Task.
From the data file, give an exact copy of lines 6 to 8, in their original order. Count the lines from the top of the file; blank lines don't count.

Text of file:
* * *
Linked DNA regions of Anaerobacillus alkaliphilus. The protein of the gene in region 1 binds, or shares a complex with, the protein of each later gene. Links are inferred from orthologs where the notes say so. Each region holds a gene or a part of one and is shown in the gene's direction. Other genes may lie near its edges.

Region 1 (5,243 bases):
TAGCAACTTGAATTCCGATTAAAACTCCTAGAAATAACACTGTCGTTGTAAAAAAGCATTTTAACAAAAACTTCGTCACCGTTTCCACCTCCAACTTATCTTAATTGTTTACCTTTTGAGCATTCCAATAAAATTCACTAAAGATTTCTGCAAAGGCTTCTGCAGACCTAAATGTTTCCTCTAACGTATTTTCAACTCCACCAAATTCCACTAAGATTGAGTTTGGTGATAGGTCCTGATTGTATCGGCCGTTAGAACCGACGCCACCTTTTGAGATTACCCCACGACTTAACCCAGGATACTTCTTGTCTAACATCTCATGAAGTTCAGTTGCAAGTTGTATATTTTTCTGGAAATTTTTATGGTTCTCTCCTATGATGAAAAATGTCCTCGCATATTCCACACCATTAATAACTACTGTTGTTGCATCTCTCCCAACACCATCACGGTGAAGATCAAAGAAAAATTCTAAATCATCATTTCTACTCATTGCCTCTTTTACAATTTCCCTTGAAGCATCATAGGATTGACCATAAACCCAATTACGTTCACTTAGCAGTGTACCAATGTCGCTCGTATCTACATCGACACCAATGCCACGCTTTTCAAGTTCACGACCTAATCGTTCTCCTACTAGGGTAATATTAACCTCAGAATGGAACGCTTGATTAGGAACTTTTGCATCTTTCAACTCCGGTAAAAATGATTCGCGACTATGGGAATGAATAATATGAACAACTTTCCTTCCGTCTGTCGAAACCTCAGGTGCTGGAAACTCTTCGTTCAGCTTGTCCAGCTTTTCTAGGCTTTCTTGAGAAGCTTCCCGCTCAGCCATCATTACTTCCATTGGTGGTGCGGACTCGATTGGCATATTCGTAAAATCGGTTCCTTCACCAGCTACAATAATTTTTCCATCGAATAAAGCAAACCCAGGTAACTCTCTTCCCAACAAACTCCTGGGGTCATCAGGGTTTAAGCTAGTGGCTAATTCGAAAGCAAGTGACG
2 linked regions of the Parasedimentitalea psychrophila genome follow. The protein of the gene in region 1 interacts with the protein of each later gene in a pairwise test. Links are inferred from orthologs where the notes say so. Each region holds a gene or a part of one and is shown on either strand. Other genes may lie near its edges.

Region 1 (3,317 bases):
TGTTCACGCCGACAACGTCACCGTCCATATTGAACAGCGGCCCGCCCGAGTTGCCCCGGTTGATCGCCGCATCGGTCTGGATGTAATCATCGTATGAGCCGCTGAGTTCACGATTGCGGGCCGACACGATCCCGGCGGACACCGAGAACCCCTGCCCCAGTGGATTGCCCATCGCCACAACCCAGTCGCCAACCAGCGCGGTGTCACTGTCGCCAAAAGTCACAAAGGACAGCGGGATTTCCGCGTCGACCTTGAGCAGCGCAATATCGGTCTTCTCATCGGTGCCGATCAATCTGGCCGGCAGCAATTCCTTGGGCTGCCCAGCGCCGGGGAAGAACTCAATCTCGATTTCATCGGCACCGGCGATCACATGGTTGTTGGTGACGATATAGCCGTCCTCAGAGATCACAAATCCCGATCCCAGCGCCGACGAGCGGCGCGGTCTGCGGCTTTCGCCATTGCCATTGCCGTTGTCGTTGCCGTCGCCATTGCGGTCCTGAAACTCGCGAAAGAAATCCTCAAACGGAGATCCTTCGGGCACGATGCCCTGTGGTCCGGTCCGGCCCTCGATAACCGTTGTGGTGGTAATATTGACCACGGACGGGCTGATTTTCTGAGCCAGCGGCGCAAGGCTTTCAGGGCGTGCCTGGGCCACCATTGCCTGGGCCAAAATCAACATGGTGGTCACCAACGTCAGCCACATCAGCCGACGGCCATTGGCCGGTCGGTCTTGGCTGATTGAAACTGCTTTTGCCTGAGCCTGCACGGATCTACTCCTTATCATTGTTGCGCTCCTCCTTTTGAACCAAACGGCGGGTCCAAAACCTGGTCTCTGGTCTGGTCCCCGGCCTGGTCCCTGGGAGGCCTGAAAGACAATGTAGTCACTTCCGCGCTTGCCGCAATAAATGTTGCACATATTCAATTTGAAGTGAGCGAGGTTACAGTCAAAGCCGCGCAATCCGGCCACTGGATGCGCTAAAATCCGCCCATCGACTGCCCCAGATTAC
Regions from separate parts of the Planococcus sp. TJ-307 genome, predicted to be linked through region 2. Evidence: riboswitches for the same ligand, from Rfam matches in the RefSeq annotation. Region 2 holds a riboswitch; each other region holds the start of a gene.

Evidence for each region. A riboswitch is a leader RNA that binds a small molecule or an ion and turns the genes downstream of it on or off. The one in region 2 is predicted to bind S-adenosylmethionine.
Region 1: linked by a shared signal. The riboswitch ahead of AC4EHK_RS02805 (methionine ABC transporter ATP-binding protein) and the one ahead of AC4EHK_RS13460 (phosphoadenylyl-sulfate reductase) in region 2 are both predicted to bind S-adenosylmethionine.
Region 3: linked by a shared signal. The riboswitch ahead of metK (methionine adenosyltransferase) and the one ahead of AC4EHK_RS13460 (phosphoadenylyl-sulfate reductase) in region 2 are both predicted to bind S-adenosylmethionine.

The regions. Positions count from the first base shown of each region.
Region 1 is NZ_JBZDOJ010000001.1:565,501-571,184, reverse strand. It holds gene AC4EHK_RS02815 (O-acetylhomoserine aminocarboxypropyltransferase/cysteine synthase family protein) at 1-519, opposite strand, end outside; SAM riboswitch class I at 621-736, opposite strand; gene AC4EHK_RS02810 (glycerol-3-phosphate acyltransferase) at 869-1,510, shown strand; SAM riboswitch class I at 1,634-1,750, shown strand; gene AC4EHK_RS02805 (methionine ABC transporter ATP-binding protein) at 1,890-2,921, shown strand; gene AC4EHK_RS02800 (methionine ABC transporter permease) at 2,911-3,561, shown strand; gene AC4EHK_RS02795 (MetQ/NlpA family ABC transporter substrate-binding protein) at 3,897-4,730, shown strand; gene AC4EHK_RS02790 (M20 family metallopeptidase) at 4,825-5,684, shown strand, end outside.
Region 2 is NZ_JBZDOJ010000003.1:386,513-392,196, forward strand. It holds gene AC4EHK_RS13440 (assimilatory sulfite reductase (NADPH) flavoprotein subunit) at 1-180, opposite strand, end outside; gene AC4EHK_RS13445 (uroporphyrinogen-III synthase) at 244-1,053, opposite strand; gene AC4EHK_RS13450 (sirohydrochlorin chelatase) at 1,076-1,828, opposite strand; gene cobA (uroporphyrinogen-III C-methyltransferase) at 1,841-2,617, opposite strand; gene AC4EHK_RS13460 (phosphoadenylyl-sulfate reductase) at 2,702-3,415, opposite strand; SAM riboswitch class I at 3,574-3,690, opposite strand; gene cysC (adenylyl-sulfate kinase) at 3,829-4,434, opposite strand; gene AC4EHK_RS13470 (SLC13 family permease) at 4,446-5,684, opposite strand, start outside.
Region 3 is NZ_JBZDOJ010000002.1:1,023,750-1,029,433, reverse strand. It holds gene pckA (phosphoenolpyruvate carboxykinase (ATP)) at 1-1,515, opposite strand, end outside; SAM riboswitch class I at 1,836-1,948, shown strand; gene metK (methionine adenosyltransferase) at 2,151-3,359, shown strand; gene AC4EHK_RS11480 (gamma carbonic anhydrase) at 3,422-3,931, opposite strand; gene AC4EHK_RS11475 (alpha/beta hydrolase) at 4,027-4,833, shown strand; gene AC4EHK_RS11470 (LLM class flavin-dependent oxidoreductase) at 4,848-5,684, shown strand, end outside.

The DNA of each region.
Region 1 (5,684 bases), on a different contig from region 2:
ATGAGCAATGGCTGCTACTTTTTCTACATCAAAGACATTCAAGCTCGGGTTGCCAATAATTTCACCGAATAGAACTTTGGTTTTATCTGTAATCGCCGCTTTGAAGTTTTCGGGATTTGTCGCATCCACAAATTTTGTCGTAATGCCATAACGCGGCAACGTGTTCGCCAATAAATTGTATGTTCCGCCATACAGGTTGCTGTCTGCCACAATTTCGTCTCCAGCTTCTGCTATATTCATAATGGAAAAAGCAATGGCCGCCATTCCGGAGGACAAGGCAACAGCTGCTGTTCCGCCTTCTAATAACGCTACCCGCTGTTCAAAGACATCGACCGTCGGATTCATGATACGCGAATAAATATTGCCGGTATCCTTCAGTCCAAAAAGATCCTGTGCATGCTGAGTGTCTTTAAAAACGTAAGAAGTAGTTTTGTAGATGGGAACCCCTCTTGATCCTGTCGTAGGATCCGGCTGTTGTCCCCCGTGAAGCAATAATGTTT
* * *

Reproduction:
TGTTCACGCCGACAACGTCACCGTCCATATTGAACAGCGGCCCGCCCGAGTTGCCCCGGTTGATCGCCGCATCGGTCTGGATGTAATCATCGTATGAGCCGCTGAGTTCACGATTGCGGGCCGACACGATCCCGGCGGACACCGAGAACCCCTGCCCCAGTGGATTGCCCATCGCCACAACCCAGTCGCCAACCAGCGCGGTGTCACTGTCGCCAAAAGTCACAAAGGACAGCGGGATTTCCGCGTCGACCTTGAGCAGCGCAATATCGGTCTTCTCATCGGTGCCGATCAATCTGGCCGGCAGCAATTCCTTGGGCTGCCCAGCGCCGGGGAAGAACTCAATCTCGATTTCATCGGCACCGGCGATCACATGGTTGTTGGTGACGATATAGCCGTCCTCAGAGATCACAAATCCCGATCCCAGCGCCGACGAGCGGCGCGGTCTGCGGCTTTCGCCATTGCCATTGCCGTTGTCGTTGCCGTCGCCATTGCGGTCCTGAAACTCGCGAAAGAAATCCTCAAACGGAGATCCTTCGGGCACGATGCCCTGTGGTCCGGTCCGGCCCTCGATAACCGTTGTGGTGGTAATATTGACCACGGACGGGCTGATTTTCTGAGCCAGCGGCGCAAGGCTTTCAGGGCGTGCCTGGGCCACCATTGCCTGGGCCAAAATCAACATGGTGGTCACCAACGTCAGCCACATCAGCCGACGGCCATTGGCCGGTCGGTCTTGGCTGATTGAAACTGCTTTTGCCTGAGCCTGCACGGATCTACTCCTTATCATTGTTGCGCTCCTCCTTTTGAACCAAACGGCGGGTCCAAAACCTGGTCTCTGGTCTGGTCCCCGGCCTGGTCCCTGGGAGGCCTGAAAGACAATGTAGTCACTTCCGCGCTTGCCGCAATAAATGTTGCACATATTCAATTTGAAGTGAGCGAGGTTACAGTCAAAGCCGCGCAATCCGGCCACTGGATGCGCTAAAATCCGCCCATCGACTGCCCCAGATTAC
Regions from separate parts of the Planococcus sp. TJ-307 genome, predicted to be linked through region 2. Evidence: riboswitches for the same ligand, from Rfam matches in the RefSeq annotation. Region 2 holds a riboswitch; each other region holds the start of a gene.

Evidence for each region. A riboswitch is a leader RNA that binds a small molecule or an ion and turns the genes downstream of it on or off. The one in region 2 is predicted to bind S-adenosylmethionine.